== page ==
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PLoS One. 2010; 5(11): e13783.
Published online 2010 November 1. doi:  10.1371/journal.pone.0013783
PMCID: PMC2967477

Neonatal Mortality and Prevalence of Practices for Newborn Care in a Squatter Settlement of Karachi, Pakistan: A Cross-Sectional Study

Abdisalan M. Noor, Editor

Abstract

Background

During the past two decades there has been a sustained decline in child and infant mortality, however neonatal mortality has remained relatively unchanged. Almost all neonatal deaths (99%) occur in developing countries, where the majority are delivered at homes. Evidence suggests that these deaths could be prevented by simple, inexpensive practices and interventions during the pregnancy, delivery and postnatal period. In Pakistan over the last decade extensive efforts have been made by the international donors and government to implement these practices. However, limited attempts have been made to explore if these efforts have made a difference at the grass root level. This study assessed the burden of neonatal mortality and prevalence of practices for newborn care in a squatter settlement of Karachi, Pakistan.

Methodology/Principal Findings

A community based cross-sectional study was performed. A pre-tested structured questionnaire was administered to 565 women who had recently delivered. Information was collected on neonatal morbidity, mortality and practices of women regarding care during pregnancy, child birth and for newborn, till 28th day of birth. Although 70% of women mentioned receiving antenatal care by a skilled provider, only 54.5% had four or more visits. Tetanus toxoid was received by 79% of women while only 56% delivered at a health care facility by a skilled attendant. Newborn care practices like bathing the baby immediately after birth (56%), giving pre-lacteals (79.5%), late initiation of breast feeding (80.3%), application of substances on umbilical cord (58%) and body massage (89%) were common. Most neonates (81.1%) received BCG injection and polio drops after birth. Neonatal mortality rate was 27/1000 live births with the majority of deaths occurring during the first three days of life.

Conclusion

Even after years of efforts by government and nongovernmental sector to reduce newborn morbidity and mortality, inadequate antenatal care, home deliveries and unhealthy newborn care practices are highly prevalent. This leads us to important questions of why practices and behaviors have not changed. Who is responsible and what strategies are needed to bring this change?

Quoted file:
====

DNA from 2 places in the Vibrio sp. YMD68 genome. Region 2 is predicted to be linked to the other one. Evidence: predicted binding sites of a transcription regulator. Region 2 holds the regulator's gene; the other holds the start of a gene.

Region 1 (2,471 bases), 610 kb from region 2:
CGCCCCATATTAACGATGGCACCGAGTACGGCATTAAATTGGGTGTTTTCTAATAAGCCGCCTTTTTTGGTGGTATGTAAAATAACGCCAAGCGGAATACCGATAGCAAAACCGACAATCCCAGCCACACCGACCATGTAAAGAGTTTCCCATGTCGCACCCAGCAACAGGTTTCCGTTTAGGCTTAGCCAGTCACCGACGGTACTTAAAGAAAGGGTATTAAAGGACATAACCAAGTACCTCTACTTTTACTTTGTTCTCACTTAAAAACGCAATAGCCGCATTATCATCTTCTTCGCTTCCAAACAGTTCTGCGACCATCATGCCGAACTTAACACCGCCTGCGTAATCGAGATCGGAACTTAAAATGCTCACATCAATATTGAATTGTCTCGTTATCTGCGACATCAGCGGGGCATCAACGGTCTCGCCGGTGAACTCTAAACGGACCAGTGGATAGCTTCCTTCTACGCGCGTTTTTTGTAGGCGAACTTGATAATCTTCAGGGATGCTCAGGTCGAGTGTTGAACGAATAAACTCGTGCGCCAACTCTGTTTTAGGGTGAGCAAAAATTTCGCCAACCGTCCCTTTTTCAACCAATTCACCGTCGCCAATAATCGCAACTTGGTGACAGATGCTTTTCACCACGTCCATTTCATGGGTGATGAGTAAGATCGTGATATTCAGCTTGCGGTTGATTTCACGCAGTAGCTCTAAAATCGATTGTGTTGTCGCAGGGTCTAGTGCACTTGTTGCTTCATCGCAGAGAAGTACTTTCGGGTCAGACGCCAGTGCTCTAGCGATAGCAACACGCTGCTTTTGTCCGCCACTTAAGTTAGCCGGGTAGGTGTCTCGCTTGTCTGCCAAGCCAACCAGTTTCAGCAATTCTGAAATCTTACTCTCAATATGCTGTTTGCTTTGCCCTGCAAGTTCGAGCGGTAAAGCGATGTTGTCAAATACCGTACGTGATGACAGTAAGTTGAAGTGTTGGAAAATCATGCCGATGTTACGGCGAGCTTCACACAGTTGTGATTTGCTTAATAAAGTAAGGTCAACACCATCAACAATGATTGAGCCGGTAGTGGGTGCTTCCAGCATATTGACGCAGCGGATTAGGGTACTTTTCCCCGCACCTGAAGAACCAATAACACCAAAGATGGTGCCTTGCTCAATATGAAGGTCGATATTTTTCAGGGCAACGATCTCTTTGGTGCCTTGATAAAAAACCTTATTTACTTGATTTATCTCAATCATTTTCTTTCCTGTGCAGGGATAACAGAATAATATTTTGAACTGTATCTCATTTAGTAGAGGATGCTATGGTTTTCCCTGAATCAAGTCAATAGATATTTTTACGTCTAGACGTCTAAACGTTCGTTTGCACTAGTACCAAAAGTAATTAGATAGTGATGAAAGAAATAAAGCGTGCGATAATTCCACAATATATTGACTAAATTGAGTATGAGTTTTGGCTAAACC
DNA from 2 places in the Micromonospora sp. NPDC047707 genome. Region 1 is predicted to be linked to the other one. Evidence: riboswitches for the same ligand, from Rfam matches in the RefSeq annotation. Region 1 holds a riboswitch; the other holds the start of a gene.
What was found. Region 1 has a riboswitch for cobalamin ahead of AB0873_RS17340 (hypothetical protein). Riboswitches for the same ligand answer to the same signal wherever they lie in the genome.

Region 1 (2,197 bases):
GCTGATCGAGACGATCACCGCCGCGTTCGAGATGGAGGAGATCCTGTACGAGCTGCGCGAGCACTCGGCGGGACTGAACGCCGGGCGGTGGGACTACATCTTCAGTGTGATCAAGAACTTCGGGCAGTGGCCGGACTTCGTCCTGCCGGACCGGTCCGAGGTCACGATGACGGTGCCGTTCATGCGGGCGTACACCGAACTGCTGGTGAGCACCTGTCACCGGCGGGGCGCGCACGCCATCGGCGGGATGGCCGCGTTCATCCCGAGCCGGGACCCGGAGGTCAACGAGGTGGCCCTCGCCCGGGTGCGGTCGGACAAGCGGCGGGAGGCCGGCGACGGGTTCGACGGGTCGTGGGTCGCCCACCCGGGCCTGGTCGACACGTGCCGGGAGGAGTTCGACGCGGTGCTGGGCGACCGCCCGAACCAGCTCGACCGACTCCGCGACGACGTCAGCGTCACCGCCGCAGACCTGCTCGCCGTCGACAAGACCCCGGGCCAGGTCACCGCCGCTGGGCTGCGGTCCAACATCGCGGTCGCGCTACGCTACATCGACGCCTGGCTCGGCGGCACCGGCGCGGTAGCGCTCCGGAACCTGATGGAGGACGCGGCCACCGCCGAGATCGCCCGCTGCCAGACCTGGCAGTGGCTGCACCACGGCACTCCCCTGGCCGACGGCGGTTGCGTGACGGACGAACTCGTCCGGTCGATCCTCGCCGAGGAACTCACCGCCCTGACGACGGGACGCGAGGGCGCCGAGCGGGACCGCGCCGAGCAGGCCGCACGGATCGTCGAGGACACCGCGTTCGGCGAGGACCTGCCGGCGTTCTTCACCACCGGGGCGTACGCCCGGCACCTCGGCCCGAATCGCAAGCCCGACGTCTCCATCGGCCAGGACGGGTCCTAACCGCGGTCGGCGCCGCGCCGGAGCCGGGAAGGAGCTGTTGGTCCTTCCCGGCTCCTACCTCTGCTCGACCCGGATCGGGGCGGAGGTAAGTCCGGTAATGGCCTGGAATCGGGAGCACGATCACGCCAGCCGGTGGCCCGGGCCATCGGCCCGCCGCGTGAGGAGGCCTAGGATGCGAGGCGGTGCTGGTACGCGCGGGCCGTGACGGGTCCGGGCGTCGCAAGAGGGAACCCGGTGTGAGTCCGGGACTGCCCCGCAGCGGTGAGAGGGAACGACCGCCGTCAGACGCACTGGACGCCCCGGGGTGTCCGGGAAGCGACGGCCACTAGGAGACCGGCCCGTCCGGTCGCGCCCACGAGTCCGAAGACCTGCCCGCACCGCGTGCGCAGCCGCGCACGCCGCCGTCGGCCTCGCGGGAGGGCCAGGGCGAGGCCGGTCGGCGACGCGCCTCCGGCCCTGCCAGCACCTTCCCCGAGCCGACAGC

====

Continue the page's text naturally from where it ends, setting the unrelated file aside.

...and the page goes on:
Introduction

Globally there has been a considerable decline in under-five and infant mortality in the past two decades. However neonatal mortality remains relatively unchanged especially in developing countries.[1], [2] Worldwide four million infants die in the first 28 days of life each year: the neonatal period. Three quarters of these neonatal deaths occur in the first week of life, and more than one quarter occur in the first 24 hours after birth.[1], [3], [4] The estimated 3.2 million still births per year globally are not part of this mortality.[5] Almost all of neonatal mortality is observed in developing countries and mostly in babies who are born at homes.[1], [6] The highest neonatal mortality rates are seen in sub Saharan Africa. In Asia the average rates are lower but this region accounts for over 60% of the estimated global total, mainly because of the large population and high fertility rate.[2], [7], [8] Pakistan ranks third, among the ten high burden countries and accounts for 7% of global neonatal deaths.[9]

The major causes of neonatal mortality globally are severe infections (36%, including sepsis/pneumonia {26%}, tetanus {7%}, diarrhea {3%}), preterm birth (28%) and asphyxia (23%).[3] Evidence suggests that a significant proportion of neonatal morbidity and mortality in developing countries could be prevented through inexpensive, simple practices and interventions during pregnancy, delivery and postnatal period. These include tetanus toxoid immunization to mothers, proper nutrition including iron, folate and iodine supplements, clean and skilled care at delivery, newborn resuscitation, prevention of hypothermia, early and exclusive breast feeding, clean umbilical cord care and management of pneumonia and sepsis. [10][14] However these interventions cannot produce optimal results unless there is synchronization between the services provided and the reciprocal change in practices and behaviors amongst the recipients. The technical competency for provision of services and bringing behavioral change cannot be over emphasized.